The politics and attitudes espoused by liberal globalists have provoked the very things they most dislike. Conflicts around inequality and the labour interest are now being played out through nationalism and identity rather than class. People need secure and confident social identities in order to stand up for themselves and challenge powerful interests. It is the populist right not the progressive left that speaks for those who feel dispossessed. In the conflicts between global capitalism and national democracy, it is the populist right, not the progressive left, that is winning the arguments between nationalism and cosmopolitanism, national sovereignty and global governance, and particularism and universalism.

Progressive politics, with its ­ahistorical moral relativism and its lack of cultural rootedness, embraced a borderless globalisation, and so helped to disarm society’s defences against commodification. Its left-wing variant continues to thrive in the globally focused cultures of the metropolitan cities and among the class fraction that created the original optimism of “the New Times”. However, younger generations of this class have not escaped a second wave of globalisation that is shifting high-skilled, high-value work to low-cost countries. Immigration and the huge global increase in numbers of graduates have created a global competition for talent.

The younger middle class no longer has economic and housing security. It lacks ­opportunities for job satisfaction in the interpersonal services, knowledge and cultural industries. The search for higher productivity has led management to impose greater standardisation and control, with the subsequent loss of professional auton­omy and discretion. This power struggle within the middle classes has created a new political radicalism expressed in support for Jeremy Corbyn, but Corbynism has ­minority appeal.

Yet the conditions exist for a broad electoral coalition organised around the labour interest in the cause of family, work and the places people belong. What is absent is a ­political leadership capable of bringing together its diverse range of occupations, classes and age groups. The future of British politics is Brexit. In 1940 Winston Churchill won against the appeasers because Clement Attlee supported his war ministry. Attlee understood that the labour interest and the national interest were indivisible. This insight and Labour’s contribution to the war effort ensured the party’s historic victory in 1945.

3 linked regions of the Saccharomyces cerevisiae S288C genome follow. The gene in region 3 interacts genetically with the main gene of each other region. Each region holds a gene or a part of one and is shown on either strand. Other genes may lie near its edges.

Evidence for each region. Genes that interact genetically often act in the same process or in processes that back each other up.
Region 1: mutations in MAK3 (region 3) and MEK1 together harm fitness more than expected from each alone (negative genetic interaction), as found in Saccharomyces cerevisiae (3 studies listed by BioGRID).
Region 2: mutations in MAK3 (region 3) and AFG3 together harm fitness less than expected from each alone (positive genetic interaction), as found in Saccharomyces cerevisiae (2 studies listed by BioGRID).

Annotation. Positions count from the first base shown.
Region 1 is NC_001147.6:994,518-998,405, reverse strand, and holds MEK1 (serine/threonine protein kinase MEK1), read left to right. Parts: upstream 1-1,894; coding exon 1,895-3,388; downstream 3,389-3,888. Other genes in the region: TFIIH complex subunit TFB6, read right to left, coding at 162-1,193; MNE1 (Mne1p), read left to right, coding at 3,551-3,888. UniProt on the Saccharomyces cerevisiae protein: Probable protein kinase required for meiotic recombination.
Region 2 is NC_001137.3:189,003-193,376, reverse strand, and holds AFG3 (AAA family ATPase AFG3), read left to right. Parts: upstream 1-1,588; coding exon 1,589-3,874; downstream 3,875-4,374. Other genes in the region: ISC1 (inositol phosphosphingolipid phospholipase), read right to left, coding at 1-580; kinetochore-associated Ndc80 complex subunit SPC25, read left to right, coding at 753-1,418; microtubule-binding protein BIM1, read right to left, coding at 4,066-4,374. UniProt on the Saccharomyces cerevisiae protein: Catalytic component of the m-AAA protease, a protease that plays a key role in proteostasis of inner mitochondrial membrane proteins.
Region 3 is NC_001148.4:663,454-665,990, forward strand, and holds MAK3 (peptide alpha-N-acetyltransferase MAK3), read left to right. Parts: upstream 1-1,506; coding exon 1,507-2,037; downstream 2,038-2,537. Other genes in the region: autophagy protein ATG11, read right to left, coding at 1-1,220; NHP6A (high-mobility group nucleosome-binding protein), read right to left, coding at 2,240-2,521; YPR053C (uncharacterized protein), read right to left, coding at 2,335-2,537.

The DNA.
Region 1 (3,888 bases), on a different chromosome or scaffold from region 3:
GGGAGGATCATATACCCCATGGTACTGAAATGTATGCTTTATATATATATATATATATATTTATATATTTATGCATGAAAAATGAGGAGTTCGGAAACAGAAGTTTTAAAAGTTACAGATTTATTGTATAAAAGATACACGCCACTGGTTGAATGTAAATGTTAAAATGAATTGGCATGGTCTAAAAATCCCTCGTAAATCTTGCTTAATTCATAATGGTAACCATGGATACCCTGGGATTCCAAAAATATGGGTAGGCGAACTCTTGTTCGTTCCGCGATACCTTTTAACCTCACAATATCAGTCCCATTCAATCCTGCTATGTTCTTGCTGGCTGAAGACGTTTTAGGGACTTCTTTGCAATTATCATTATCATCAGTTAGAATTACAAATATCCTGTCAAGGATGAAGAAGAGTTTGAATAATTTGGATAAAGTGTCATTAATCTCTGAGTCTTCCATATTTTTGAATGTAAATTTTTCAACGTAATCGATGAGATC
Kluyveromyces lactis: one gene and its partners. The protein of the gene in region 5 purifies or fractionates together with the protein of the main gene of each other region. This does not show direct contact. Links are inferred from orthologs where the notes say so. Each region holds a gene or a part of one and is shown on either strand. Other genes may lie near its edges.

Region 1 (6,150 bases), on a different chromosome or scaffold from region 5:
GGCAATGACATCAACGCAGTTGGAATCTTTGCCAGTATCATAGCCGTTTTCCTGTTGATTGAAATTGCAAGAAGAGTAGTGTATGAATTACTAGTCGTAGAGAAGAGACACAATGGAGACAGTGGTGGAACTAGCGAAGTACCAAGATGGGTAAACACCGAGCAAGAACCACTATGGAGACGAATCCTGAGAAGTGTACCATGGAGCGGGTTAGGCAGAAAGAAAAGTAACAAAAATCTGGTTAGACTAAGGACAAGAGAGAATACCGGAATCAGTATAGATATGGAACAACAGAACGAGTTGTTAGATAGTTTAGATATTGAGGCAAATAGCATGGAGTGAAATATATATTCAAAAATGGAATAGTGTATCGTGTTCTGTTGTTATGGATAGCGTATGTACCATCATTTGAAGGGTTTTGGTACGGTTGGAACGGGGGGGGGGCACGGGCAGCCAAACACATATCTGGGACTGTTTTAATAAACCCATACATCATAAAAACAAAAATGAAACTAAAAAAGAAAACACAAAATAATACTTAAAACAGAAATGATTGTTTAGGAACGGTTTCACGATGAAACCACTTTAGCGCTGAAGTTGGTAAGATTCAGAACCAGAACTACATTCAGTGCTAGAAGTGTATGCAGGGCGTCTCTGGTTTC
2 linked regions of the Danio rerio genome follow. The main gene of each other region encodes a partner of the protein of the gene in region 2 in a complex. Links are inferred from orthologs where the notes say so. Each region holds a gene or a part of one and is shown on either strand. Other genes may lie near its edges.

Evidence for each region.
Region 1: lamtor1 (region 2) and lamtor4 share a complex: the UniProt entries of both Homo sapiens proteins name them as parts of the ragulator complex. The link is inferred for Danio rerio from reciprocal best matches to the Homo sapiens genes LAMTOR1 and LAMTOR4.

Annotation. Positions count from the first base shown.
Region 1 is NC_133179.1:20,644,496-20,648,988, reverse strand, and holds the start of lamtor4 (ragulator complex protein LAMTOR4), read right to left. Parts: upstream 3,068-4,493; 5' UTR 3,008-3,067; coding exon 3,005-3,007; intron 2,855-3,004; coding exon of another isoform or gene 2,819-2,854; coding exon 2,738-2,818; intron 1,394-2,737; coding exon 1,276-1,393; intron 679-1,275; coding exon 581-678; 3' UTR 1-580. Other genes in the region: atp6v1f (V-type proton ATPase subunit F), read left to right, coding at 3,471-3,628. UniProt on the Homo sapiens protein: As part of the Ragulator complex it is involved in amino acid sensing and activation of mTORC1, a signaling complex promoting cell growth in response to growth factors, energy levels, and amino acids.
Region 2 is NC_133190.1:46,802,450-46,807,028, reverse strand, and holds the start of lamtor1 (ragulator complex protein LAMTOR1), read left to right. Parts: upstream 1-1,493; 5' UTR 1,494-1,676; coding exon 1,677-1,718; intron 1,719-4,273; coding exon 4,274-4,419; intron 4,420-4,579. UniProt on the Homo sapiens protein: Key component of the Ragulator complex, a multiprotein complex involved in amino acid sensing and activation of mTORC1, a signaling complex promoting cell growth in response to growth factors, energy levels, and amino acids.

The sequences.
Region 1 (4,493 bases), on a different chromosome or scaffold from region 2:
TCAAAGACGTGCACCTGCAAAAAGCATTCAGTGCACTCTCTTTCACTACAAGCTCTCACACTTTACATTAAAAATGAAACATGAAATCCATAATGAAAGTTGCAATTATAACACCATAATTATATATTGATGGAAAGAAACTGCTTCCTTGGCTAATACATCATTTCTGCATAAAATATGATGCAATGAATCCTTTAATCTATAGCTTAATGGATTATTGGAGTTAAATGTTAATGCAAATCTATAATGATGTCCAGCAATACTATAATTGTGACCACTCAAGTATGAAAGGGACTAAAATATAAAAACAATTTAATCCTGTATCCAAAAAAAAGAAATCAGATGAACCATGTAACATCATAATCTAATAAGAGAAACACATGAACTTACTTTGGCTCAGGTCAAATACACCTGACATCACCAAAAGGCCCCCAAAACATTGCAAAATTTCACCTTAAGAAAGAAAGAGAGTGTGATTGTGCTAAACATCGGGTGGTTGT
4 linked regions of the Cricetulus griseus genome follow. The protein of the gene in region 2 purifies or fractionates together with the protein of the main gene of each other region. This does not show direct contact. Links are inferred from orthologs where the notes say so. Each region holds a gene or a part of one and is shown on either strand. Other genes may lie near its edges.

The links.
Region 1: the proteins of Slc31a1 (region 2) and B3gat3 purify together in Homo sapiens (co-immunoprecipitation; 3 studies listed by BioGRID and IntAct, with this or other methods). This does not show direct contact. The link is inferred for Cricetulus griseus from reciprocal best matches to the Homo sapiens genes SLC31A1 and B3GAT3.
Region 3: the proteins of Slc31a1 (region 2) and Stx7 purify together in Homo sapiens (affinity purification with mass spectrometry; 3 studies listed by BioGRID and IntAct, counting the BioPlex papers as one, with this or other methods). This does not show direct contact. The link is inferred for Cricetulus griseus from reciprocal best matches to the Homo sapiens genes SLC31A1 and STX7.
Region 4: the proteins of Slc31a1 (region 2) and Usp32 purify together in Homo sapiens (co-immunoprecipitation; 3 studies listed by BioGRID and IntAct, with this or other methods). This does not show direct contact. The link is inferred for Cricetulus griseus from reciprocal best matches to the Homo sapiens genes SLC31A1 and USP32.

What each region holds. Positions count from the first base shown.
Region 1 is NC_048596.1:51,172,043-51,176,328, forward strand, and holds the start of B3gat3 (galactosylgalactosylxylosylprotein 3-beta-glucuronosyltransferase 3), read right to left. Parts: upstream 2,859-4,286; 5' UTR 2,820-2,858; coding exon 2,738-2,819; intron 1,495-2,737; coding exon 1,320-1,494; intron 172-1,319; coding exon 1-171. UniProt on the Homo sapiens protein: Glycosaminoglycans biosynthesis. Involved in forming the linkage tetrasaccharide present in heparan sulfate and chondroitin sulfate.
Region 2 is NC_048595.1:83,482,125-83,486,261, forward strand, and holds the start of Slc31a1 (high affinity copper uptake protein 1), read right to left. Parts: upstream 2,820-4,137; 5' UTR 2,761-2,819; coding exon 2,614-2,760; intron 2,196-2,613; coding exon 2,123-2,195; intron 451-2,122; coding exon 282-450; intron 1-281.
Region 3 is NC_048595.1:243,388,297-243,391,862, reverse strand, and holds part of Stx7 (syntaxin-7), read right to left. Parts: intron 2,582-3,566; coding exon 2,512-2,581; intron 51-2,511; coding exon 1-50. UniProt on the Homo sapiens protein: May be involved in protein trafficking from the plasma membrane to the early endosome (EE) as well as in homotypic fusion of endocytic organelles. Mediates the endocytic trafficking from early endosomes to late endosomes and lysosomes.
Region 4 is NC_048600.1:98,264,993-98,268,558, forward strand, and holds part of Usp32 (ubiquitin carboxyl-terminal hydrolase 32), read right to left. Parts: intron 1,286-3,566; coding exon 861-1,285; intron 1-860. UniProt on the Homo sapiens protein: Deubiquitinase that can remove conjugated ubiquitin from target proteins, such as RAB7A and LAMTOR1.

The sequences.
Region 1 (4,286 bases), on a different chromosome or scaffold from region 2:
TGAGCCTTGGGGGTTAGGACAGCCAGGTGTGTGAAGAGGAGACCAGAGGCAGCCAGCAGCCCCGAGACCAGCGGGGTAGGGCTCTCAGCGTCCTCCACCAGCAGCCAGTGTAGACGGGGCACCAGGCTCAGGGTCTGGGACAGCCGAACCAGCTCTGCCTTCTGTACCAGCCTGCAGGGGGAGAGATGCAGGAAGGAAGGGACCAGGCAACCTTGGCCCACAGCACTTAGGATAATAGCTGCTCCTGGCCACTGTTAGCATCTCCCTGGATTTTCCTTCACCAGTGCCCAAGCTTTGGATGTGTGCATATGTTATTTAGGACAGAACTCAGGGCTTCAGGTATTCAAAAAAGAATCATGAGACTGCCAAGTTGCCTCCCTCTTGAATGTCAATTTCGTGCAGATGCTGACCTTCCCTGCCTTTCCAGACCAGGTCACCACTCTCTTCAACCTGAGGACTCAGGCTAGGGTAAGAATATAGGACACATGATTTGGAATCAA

Labour has to accept that the country is leaving the European Union and stand for the labour interest in the restoration of a self-governing, trading nation. It has three objectives: to restore British sovereignty and control of our borders and law-making; to spread political and economic power to people wherever they live through the constitutional and political reform of the Union and its governance; and to reform the economy in the interests of the middling majority. By defining a new democratic sovereignty and putting the labour interest at its heart, Labour can build its new electoral coalition. That is its patriotic duty. The alternative is perpetual defeat.

Jonathan Rutherford is a writer and former academic

This article first appeared in the 02 February 2017 issue of the New Statesman, American carnage